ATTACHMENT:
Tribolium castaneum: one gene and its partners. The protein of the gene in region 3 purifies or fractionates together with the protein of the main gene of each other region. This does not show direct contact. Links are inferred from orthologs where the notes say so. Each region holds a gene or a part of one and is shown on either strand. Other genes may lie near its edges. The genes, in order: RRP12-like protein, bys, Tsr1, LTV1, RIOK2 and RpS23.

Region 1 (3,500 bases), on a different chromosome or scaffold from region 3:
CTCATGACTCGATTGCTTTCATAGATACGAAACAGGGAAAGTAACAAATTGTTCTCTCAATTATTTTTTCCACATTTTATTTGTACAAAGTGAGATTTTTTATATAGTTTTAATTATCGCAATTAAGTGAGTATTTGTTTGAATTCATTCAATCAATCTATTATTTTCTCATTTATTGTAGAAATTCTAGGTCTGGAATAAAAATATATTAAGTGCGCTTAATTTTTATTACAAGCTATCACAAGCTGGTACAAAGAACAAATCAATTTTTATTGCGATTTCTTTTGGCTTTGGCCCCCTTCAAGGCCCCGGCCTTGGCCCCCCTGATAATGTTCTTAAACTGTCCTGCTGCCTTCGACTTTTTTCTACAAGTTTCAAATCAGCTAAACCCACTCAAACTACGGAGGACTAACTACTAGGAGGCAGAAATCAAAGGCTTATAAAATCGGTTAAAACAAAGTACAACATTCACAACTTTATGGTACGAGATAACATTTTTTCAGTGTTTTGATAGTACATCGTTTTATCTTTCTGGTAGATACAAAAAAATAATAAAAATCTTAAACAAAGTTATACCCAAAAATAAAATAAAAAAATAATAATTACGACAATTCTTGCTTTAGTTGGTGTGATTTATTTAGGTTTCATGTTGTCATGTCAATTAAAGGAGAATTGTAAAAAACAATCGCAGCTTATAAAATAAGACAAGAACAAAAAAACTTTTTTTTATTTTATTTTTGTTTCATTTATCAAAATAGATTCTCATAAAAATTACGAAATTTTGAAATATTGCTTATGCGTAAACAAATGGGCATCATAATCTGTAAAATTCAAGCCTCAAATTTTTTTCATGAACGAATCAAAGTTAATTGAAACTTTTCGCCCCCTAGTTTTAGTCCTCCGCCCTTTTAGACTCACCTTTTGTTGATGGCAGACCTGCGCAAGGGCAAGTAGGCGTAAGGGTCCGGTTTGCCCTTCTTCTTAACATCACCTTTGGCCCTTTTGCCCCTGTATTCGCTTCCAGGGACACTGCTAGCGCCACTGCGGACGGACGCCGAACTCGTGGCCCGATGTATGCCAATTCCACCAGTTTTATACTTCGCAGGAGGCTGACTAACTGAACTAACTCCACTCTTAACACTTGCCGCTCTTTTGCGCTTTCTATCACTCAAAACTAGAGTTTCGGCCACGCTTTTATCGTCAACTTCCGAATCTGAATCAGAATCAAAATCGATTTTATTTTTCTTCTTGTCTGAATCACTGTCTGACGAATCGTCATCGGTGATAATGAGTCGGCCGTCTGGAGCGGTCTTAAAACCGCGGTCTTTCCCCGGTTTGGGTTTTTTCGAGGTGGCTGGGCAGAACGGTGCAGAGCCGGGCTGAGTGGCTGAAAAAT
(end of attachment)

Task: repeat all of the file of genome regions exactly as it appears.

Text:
Tribolium castaneum: one gene and its partners. The protein of the gene in region 3 purifies or fractionates together with the protein of the main gene of each other region. This does not show direct contact. Links are inferred from orthologs where the notes say so. Each region holds a gene or a part of one and is shown on either strand. Other genes may lie near its edges. The genes, in order: RRP12-like protein, bys, Tsr1, LTV1, RIOK2 and RpS23.

Region 1 (3,500 bases), on a different chromosome or scaffold from region 3:
CTCATGACTCGATTGCTTTCATAGATACGAAACAGGGAAAGTAACAAATTGTTCTCTCAATTATTTTTTCCACATTTTATTTGTACAAAGTGAGATTTTTTATATAGTTTTAATTATCGCAATTAAGTGAGTATTTGTTTGAATTCATTCAATCAATCTATTATTTTCTCATTTATTGTAGAAATTCTAGGTCTGGAATAAAAATATATTAAGTGCGCTTAATTTTTATTACAAGCTATCACAAGCTGGTACAAAGAACAAATCAATTTTTATTGCGATTTCTTTTGGCTTTGGCCCCCTTCAAGGCCCCGGCCTTGGCCCCCCTGATAATGTTCTTAAACTGTCCTGCTGCCTTCGACTTTTTTCTACAAGTTTCAAATCAGCTAAACCCACTCAAACTACGGAGGACTAACTACTAGGAGGCAGAAATCAAAGGCTTATAAAATCGGTTAAAACAAAGTACAACATTCACAACTTTATGGTACGAGATAACATTTTTTCAGTGTTTTGATAGTACATCGTTTTATCTTTCTGGTAGATACAAAAAAATAATAAAAATCTTAAACAAAGTTATACCCAAAAATAAAATAAAAAAATAATAATTACGACAATTCTTGCTTTAGTTGGTGTGATTTATTTAGGTTTCATGTTGTCATGTCAATTAAAGGAGAATTGTAAAAAACAATCGCAGCTTATAAAATAAGACAAGAACAAAAAAACTTTTTTTTATTTTATTTTTGTTTCATTTATCAAAATAGATTCTCATAAAAATTACGAAATTTTGAAATATTGCTTATGCGTAAACAAATGGGCATCATAATCTGTAAAATTCAAGCCTCAAATTTTTTTCATGAACGAATCAAAGTTAATTGAAACTTTTCGCCCCCTAGTTTTAGTCCTCCGCCCTTTTAGACTCACCTTTTGTTGATGGCAGACCTGCGCAAGGGCAAGTAGGCGTAAGGGTCCGGTTTGCCCTTCTTCTTAACATCACCTTTGGCCCTTTTGCCCCTGTATTCGCTTCCAGGGACACTGCTAGCGCCACTGCGGACGGACGCCGAACTCGTGGCCCGATGTATGCCAATTCCACCAGTTTTATACTTCGCAGGAGGCTGACTAACTGAACTAACTCCACTCTTAACACTTGCCGCTCTTTTGCGCTTTCTATCACTCAAAACTAGAGTTTCGGCCACGCTTTTATCGTCAACTTCCGAATCTGAATCAGAATCAAAATCGATTTTATTTTTCTTCTTGTCTGAATCACTGTCTGACGAATCGTCATCGGTGATAATGAGTCGGCCGTCTGGAGCGGTCTTAAAACCGCGGTCTTTCCCCGGTTTGGGTTTTTTCGAGGTGGCTGGGCAGAACGGTGCAGAGCCGGGCTGAGTGGCTGAAAAAT